George Will, on the "Education Lessons We Left Behind," 25 years after the landmark federal report on our failing schools. Sadly, not much has changed since 1983. High school graduation rates are abysmal, particularly in urban districts. Scores on college entrance examinations peaked more than 40 years ago and American youngsters rank near the bottom of the industrialized world in math and science skills.
As Dr. Will reminds us, education reform has a long history of failure in America, so dismal trends in the classroom shouldn't come as much of a surprise. He also notes that previous generations of politicians and education leaders ignored the lessons of earlier studies, virtually guaranteeing future failures. As an example, he offers the Coleman Report, published 42 years ago:
"...the Coleman report, the result of the largest social science project in history, reached a conclusion so "seismic" -- [Daniel Patrick] Moynihan's description -- that the government almost refused to publish it.
Released quietly on the Fourth of July weekend, the report concluded that the qualities of the families from which children come to school matter much more than money as predictors of schools' effectiveness. The crucial common denominator of problems of race and class -- fractured families -- would have to be faced.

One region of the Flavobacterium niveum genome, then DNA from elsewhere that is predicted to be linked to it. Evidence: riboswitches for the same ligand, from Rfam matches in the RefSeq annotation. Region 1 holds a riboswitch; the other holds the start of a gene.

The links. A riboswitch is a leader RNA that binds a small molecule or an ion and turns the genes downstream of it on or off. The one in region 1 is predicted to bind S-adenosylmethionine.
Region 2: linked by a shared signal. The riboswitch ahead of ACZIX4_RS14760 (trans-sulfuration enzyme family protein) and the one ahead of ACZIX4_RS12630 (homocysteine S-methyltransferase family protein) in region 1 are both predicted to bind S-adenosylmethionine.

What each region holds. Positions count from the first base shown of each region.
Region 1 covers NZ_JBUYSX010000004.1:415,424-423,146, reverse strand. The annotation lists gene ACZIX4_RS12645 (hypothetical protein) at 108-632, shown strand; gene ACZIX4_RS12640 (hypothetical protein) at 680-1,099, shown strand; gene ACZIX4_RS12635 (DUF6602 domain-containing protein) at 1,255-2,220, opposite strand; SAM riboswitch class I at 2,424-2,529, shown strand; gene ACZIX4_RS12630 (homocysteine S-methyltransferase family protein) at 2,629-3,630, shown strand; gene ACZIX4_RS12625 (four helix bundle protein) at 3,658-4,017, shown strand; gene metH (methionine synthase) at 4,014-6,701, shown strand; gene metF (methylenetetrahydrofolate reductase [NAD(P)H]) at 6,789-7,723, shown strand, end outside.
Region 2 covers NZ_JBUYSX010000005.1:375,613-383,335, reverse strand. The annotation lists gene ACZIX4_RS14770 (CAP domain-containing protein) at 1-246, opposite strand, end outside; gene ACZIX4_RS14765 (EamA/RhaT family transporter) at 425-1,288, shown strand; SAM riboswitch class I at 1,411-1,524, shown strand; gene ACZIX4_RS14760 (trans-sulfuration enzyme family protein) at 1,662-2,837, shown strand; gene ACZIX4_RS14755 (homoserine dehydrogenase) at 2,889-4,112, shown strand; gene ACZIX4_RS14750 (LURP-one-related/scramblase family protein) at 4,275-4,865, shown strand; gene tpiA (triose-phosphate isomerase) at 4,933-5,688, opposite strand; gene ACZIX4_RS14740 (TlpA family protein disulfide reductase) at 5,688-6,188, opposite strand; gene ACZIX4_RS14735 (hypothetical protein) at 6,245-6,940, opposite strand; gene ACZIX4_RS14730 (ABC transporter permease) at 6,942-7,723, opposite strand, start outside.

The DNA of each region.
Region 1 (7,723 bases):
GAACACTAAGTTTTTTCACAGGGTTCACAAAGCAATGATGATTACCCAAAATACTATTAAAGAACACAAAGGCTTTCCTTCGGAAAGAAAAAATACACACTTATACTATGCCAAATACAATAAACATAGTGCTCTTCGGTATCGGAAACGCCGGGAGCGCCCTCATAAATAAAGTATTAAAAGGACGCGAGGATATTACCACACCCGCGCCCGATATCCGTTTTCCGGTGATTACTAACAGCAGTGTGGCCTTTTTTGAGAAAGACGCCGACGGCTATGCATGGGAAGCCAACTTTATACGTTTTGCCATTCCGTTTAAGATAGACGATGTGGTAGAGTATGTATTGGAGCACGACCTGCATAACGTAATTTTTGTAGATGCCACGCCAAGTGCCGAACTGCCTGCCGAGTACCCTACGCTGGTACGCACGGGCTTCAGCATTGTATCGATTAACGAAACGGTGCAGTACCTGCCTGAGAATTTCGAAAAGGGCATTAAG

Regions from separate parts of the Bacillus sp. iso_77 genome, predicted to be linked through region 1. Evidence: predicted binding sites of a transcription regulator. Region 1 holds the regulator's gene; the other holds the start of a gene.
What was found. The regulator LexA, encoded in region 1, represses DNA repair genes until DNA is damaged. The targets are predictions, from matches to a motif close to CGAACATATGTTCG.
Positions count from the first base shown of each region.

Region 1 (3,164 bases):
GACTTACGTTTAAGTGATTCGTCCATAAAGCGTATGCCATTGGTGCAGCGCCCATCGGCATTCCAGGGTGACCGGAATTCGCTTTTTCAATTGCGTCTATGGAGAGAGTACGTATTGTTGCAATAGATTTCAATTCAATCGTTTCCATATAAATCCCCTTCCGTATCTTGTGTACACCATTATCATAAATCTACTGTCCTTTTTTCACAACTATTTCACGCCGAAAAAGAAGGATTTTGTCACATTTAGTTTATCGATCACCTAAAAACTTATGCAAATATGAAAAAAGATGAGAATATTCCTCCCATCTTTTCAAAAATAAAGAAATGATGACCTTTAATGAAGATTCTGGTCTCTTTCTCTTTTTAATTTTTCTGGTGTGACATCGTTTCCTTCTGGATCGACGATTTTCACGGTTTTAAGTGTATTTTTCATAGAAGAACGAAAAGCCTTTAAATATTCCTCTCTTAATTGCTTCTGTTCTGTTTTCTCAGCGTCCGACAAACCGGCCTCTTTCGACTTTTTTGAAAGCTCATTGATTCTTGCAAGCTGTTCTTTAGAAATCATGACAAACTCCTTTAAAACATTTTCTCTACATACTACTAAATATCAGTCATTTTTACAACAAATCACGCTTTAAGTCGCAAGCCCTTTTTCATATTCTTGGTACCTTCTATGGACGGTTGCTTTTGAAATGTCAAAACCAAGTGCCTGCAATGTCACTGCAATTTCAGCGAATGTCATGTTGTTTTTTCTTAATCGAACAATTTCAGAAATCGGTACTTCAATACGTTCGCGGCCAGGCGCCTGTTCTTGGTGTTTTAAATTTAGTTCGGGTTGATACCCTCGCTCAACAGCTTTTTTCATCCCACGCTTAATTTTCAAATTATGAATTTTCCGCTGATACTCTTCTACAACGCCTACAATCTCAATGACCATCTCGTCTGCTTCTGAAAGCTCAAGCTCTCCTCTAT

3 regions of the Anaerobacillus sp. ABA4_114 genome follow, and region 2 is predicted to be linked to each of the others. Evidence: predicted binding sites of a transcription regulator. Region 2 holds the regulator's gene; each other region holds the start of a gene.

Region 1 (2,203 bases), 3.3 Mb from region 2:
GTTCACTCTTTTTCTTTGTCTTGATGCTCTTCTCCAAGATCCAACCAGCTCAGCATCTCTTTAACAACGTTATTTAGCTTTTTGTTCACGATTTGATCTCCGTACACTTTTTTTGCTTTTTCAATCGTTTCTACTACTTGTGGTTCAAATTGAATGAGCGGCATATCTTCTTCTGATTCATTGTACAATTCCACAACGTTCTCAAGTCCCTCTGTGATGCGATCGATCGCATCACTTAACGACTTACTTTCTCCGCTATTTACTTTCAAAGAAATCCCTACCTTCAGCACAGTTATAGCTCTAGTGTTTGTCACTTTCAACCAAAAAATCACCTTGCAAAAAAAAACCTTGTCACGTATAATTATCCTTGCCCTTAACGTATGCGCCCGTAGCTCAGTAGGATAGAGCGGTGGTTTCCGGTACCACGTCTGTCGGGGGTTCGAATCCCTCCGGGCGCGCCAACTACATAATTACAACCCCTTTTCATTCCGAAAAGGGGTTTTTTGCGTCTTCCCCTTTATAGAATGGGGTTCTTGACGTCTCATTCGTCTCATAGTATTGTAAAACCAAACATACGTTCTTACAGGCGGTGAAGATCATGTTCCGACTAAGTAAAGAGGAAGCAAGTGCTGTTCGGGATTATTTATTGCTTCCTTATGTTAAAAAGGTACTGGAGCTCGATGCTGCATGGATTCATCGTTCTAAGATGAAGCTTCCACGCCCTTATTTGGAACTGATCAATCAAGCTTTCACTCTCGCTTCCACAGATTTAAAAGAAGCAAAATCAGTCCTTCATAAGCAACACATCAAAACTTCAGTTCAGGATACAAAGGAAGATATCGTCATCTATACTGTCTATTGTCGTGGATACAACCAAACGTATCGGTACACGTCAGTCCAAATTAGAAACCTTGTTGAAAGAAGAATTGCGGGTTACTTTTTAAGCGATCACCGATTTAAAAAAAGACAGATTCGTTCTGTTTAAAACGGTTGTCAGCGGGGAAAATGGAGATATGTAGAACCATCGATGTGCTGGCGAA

But it wasn't. Instead, shopworn panaceas -- larger teacher salaries, smaller class sizes -- were pursued as colleges were reduced to offering remediation to freshmen.
Five decades later, the same "solutions" are still being peddled to indifferent students, their gullible parents and ignorant voters--products of the same, woeful education system. The cycle continues.
George Will doesn't mention it in his column, but thankfully, there is one education reform movement that hasn't failed. It's called home-schooling and continues to grow exponentially, despite constant attacks from teacher's unions and their lawyers.